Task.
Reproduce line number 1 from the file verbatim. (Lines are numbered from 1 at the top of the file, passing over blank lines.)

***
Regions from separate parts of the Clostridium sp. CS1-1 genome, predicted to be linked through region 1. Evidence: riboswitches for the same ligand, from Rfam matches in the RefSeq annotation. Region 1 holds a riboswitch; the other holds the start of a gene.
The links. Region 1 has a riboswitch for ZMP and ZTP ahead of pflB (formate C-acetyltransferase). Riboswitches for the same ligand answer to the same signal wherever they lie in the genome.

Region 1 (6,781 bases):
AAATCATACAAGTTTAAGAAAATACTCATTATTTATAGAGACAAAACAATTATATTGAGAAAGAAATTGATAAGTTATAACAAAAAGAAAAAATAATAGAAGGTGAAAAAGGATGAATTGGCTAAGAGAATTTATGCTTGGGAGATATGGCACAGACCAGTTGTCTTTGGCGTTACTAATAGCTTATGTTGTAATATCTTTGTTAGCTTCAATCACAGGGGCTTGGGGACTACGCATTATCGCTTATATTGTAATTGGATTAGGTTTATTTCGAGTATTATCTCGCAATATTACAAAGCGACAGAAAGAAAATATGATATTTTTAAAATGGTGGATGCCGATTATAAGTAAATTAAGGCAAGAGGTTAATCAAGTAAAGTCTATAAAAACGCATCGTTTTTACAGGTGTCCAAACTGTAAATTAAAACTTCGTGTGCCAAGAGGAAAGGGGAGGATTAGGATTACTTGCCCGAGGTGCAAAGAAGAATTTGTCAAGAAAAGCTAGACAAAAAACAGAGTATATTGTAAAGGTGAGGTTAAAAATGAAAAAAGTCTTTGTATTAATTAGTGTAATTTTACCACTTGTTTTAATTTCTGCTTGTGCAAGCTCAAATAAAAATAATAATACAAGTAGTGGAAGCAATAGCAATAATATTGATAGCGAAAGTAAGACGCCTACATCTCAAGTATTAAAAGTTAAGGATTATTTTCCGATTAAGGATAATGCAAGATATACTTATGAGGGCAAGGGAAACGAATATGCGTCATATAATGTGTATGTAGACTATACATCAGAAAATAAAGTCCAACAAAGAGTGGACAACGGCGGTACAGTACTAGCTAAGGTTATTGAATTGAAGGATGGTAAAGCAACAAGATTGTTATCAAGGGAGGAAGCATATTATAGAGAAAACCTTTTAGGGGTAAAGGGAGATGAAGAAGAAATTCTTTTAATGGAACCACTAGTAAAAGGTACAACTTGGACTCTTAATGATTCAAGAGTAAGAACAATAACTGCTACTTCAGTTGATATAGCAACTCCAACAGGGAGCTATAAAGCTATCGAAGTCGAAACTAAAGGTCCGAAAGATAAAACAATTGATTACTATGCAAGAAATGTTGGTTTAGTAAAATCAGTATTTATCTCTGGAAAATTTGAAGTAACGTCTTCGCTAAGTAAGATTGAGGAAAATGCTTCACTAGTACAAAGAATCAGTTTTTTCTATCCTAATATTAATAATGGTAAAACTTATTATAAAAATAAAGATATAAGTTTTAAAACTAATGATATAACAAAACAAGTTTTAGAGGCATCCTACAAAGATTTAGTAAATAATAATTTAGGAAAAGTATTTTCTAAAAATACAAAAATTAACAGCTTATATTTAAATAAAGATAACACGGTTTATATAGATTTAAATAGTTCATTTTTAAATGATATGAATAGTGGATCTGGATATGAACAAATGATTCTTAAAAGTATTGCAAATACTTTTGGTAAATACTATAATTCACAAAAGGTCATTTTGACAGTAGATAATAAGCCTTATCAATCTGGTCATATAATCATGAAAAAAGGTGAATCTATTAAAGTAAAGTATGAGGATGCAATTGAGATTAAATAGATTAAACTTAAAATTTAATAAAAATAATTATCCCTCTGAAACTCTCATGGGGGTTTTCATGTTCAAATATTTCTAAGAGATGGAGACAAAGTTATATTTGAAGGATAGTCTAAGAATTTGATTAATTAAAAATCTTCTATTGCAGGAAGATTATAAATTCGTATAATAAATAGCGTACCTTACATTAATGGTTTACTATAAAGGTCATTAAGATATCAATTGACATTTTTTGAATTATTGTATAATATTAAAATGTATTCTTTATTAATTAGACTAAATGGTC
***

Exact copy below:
Regions from separate parts of the Clostridium sp. CS1-1 genome, predicted to be linked through region 1. Evidence: riboswitches for the same ligand, from Rfam matches in the RefSeq annotation. Region 1 holds a riboswitch; the other holds the start of a gene.